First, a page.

Underused, redundant and dated: is the #ad rule still necessary?

ASA chief executive Hilary Souter says she is yet to receive a complaint from Kiwis about advertisers not using #ad to specify promotional social media posts.

But this does not imply that brands—and those who endorse their products—are sticking to the straight and narrow by religiously disclosing all commercial posts. 

Just last month, All Black Dan Carter used his Twitter account to point fans to a campaign Mastercard had produced as part of its sponsorship deal with him. And while the ad featured two references to Mastercard’s ‘priceless’ positioning, #ad was nowhere to be seen. 

This problem doesn’t apply when it comes to ads served through the programmatic networks of any of the major social media services.

As Twitter’s international revenue manager Oliver Wilton says: “On Twitter, promoted tweets are clearly labelled as ‘Promoted’ when an advertiser is paying for their placement on Twitter. Twitter’s ad policy and terms of service require advertisers and users to follow all applicable local laws and regulations, create honest ads, and advertise safely and respectfully.”

Due to these measures, the disclosure issue really only comes into play with endorsed posts from celebrities or so-called influencers. 

The ASA’s rules require that “advertisements should be clearly distinguishable as such, whatever their form and whatever the medium used.”

With magazines, TV and radio, this rule had been applied for some time, but when social media exploded onto the scene, it was a new medium and the ASA had no best-practice precedents to lean on.  

So, to extend this guideline to social media, the ASA developed the #ad rule.

ANZA chief executive Lindsay Mouat says this social media rule was first established in the UK in 2012, following a ruling against Nike in terms of its endorsement deals with football players.

The local arm of the ASA later also adopted this rule to afford New Zealanders the same protection, and the ASA code now features a clause saying: “If using paid-for Twitter endorsements – the hashtag #ad is required.”  

However, at best, this rule has been sporadically applied; and, at worst, it has been blatantly ignored. 

“I still see a lot of brands playing very fast and loose with the rules that are in place, and perhaps that is a good case for those rules being more clearly defined and then enforced,” says Colenso BBDO head of digital planning Neville Doyle. 

“As with native advertising, we need to be careful as to how we talk to consumers – that we are transparent in our dealings with them. Any time an influencer works with a brand, it is supposed to be clearly labelled as such and yet it is something that is rarely the case.”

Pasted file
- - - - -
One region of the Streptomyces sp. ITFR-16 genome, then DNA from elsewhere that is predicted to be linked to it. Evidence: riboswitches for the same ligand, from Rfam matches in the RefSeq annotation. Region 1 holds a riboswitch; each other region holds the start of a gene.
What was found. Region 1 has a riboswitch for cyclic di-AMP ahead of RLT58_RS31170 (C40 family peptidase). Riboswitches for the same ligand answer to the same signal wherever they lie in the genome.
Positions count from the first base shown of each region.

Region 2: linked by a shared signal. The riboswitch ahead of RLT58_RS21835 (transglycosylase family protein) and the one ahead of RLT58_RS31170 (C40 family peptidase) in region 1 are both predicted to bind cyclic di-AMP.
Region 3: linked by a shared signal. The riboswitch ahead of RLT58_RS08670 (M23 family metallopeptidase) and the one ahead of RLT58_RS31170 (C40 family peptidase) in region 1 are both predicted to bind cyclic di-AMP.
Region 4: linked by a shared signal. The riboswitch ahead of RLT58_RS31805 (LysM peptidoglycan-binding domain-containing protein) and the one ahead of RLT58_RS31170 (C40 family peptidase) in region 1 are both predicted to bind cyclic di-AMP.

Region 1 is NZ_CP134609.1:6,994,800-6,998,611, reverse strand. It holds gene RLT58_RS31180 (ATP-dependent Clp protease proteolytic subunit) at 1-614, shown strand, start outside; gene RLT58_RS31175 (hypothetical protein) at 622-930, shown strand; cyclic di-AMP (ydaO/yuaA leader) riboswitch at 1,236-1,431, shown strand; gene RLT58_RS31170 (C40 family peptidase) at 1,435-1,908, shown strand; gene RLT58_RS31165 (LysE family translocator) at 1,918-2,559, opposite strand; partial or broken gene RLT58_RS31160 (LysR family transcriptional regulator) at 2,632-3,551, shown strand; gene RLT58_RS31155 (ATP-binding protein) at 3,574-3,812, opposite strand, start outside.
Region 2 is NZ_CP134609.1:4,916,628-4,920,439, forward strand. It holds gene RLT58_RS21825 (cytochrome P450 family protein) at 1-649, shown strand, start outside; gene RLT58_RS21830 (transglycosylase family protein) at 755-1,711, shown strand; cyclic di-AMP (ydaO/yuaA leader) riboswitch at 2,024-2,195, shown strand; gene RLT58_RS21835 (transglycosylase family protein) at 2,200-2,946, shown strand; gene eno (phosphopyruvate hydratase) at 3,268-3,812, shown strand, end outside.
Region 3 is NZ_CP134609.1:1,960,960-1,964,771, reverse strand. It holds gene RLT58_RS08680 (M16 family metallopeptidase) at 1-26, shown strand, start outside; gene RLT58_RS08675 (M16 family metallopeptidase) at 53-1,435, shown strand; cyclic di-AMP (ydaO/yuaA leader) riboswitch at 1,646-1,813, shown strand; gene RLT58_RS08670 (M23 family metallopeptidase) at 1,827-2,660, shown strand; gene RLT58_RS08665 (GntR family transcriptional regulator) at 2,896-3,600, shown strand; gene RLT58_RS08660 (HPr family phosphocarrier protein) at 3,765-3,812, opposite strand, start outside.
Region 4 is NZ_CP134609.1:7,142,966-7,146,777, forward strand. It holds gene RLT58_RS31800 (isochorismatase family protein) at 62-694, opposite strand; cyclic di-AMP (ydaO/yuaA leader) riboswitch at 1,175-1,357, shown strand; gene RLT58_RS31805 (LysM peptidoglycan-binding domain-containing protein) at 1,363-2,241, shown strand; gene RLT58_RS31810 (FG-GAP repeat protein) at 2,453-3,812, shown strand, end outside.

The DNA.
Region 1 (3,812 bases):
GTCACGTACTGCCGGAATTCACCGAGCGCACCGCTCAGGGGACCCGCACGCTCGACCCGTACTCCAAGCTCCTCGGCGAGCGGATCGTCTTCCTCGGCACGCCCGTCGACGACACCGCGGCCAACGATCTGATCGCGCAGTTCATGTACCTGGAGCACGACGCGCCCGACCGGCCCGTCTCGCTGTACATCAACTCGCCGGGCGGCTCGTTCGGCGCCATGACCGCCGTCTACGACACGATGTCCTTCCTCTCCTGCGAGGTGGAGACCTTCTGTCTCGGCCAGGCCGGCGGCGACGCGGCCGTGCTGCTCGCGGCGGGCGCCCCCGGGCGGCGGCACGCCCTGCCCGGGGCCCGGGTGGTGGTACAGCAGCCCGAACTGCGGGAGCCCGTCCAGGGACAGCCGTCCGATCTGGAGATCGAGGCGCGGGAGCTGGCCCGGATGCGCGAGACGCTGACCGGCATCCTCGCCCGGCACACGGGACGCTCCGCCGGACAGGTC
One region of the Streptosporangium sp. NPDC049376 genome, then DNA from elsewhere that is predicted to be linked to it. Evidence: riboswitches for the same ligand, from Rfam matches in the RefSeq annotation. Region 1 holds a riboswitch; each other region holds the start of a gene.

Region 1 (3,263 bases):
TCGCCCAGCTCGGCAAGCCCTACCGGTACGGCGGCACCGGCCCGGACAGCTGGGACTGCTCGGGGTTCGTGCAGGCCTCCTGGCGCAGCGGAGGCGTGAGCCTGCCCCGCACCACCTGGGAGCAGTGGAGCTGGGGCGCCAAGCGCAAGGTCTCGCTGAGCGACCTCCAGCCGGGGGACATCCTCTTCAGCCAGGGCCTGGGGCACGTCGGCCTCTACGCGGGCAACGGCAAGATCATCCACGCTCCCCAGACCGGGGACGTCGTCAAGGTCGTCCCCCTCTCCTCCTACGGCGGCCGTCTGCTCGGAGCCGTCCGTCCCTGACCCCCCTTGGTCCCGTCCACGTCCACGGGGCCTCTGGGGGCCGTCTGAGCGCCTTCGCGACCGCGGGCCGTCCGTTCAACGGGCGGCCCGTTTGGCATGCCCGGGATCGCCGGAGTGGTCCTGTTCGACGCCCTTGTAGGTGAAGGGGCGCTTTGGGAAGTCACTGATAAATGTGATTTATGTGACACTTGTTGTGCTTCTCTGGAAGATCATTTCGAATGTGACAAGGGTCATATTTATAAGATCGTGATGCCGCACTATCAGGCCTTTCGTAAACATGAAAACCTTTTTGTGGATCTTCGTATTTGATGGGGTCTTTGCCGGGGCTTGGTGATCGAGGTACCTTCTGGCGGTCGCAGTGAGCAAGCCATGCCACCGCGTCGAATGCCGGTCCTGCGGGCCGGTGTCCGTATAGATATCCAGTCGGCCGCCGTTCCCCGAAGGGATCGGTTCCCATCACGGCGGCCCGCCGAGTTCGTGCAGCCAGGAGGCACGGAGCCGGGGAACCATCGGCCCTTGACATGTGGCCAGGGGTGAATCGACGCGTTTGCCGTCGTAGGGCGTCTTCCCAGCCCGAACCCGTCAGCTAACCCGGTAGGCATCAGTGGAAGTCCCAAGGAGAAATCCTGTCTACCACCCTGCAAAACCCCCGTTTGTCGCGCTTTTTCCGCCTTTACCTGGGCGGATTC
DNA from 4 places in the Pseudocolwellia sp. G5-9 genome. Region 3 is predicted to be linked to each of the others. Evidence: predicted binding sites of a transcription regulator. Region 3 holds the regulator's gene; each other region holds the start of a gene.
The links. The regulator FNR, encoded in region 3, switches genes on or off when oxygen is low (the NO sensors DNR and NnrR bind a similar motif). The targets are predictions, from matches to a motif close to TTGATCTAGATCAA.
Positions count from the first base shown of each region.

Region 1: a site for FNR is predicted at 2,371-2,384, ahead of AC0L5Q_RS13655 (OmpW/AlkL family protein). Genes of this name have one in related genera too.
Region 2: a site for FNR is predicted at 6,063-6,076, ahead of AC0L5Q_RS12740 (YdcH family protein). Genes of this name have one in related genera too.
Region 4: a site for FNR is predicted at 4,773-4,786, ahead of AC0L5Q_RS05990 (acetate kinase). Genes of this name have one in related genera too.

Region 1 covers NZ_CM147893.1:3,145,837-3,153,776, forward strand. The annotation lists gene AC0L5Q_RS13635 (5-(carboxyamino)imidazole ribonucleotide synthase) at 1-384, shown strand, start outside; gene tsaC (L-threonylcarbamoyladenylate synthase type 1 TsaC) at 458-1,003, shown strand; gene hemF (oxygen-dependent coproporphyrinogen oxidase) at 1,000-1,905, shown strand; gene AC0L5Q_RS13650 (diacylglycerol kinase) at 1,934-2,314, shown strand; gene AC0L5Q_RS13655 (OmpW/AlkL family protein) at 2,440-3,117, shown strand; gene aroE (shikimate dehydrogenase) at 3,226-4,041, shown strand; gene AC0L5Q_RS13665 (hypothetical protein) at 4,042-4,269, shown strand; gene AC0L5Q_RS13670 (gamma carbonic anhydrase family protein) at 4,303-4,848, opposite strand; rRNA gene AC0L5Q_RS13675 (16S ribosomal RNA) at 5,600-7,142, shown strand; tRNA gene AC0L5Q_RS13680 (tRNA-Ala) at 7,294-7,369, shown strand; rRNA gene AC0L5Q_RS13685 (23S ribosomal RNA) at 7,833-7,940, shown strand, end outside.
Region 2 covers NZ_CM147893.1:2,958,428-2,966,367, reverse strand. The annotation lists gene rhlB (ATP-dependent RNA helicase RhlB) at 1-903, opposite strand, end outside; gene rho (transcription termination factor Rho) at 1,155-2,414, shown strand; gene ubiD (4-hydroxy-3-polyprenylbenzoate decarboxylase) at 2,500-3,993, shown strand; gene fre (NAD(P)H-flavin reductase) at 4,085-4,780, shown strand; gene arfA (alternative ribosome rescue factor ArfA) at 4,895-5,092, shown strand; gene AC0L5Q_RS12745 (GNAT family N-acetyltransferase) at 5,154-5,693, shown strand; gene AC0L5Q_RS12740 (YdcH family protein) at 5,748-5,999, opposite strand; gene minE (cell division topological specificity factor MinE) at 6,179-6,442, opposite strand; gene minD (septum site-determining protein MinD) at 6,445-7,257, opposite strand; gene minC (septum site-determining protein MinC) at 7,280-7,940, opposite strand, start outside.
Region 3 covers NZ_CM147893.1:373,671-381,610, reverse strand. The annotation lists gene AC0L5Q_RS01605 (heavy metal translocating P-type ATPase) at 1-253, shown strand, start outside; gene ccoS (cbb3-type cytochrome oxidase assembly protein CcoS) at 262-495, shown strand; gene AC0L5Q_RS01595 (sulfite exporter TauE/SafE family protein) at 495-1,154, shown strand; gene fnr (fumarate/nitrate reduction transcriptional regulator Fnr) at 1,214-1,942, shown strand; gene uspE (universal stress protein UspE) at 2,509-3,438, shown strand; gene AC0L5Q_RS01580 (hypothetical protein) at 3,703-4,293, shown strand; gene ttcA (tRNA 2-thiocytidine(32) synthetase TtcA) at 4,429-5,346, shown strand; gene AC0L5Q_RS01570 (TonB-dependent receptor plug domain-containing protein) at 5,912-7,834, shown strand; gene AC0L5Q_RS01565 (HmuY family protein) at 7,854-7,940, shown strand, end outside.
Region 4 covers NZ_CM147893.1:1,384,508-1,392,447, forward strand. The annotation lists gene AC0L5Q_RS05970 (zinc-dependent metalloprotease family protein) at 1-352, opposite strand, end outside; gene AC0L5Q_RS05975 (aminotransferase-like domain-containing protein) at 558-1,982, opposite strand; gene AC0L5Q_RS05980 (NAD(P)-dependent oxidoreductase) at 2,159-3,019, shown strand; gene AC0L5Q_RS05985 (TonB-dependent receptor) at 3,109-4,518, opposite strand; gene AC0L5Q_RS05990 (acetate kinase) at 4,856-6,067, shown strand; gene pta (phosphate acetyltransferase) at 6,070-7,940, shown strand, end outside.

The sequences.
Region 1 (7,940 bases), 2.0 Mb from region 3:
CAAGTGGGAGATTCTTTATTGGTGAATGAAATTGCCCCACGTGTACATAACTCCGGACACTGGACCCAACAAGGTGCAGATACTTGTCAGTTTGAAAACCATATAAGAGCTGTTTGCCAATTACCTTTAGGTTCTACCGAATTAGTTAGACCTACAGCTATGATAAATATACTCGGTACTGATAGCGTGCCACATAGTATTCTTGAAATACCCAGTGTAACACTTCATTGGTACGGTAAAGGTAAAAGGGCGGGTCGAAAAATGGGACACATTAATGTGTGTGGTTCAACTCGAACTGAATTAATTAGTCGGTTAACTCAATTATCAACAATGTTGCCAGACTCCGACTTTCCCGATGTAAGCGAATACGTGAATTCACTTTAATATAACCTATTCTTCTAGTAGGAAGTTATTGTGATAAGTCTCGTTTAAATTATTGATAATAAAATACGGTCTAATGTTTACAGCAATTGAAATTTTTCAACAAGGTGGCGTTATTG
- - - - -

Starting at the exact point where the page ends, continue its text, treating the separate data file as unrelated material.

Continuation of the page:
Doyle’s call for the rules to be more clearly defined does make sense, especially given that the online context has changed significantly since #ad was first introduced. 

Mouat goes one step further, saying that the rule has become dated: 

“Is it relevant four years on? I’m not so sure, in part because of our increasing comfort with brand content online.”

Mouat says the evolution of online media has seen Kiwis develop a relatively keen sense for identifying paid endorsement and calling it out when it crosses the line. 

“Social, more than other media, provides an immediate opportunity to directly call out brand content in any form,” says Mouat. “That explains, in part, why the ASA gets relatively few complaints about advertising in social channels. As responsive as the ASA complaints system is, it can’t compete with the immediacy of a comment on Facebook or Twitter and the public are willing to comment immediately and vociferously.”

And in much the same way that consumers take to brand Facebook pages and Twitter accounts when frustrated with a service or a product, those active on Twitter find the response time is shorter when airing their opinions directly underneath an offending post. 

This was even evident under the Dan Carter post, with one user asking: “You’re not being sponsored for this by any chance?”

Yesterday, at the CAANZ Speaker Series event, The Spinoff editor Duncan Greive said there was a significant amount of community policing happening in the online space. When the community is of the opinion that a post is deceitful, they will call it out, he said.

Greive also said the community has come to appreciate that famous people will use their social channels to spread commercial messages for their sponsors.

This does not suggest that brands should jettison disclosure entirely. 

At the recent StopPress Presents event on digital video, Lance Traore, the managing director for Unruly across New Zealand and Australia, suggested that brands should disclose when something is an ad, because the social media community doesn’t like to feel tricked.

He said that viewers are far more likely to be turned off from branded content by deceit than by a banner that discloses sponsorship—and this is particularly relevant in a medium that trades on authenticity.

And while social media audiences aren’t necessarily taking the laborious step of lodging a complaint with the ASA, it would probably be in a brand’s best interest not to try slip an ad through in the hope that no one will notice.

Because as Kiwibank marketing and comms manager Regan Savage recently said: “​The public can see inauthentic content for what it is. We’re all media savvy, and the emerging demographic of consumers are particularly so. They’ve got a good nose for bullshit.”          

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